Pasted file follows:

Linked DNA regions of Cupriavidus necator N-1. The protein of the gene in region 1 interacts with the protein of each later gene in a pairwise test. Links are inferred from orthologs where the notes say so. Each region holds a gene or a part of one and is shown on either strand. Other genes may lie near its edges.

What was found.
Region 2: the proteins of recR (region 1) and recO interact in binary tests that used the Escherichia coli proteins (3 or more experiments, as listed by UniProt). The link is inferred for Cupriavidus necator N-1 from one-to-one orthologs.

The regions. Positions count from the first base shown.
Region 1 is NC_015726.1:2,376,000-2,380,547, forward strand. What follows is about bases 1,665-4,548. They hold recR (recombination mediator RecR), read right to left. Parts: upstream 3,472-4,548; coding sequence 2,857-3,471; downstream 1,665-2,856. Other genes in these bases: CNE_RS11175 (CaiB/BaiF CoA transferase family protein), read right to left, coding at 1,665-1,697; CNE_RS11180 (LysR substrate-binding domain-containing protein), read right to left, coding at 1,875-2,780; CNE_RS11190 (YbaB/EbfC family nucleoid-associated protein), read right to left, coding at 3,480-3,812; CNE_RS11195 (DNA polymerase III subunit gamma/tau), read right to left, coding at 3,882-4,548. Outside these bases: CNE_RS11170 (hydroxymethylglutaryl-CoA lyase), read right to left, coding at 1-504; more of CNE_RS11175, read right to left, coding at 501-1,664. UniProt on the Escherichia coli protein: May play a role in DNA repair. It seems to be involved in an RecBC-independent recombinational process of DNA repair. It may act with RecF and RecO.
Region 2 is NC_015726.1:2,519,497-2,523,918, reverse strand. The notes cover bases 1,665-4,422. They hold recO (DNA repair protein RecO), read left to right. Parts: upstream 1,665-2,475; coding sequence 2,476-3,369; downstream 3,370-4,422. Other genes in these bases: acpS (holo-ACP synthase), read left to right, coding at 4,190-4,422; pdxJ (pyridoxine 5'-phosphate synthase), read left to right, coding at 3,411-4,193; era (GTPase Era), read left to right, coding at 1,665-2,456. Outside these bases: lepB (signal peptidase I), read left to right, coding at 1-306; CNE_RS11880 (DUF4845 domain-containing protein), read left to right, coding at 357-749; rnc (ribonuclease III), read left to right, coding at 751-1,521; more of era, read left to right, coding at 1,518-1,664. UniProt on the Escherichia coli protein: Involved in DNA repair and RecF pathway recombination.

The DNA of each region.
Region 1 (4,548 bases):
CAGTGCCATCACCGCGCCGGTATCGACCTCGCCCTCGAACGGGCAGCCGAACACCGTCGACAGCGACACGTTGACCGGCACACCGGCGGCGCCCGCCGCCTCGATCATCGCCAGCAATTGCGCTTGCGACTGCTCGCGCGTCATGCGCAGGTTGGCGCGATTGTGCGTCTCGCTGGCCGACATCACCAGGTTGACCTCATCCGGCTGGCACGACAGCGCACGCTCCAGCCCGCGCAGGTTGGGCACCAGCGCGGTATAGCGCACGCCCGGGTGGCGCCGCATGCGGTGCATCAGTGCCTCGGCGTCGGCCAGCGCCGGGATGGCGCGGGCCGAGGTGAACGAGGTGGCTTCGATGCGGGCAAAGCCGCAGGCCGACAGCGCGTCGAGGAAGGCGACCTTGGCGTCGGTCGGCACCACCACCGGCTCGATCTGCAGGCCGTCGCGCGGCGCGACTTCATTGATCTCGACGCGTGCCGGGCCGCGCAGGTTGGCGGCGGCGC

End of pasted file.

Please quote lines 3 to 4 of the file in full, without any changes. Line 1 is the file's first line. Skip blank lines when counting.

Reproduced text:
Region 2: the proteins of recR (region 1) and recO interact in binary tests that used the Escherichia coli proteins (3 or more experiments, as listed by UniProt). The link is inferred for Cupriavidus necator N-1 from one-to-one orthologs.

The regions. Positions count from the first base shown.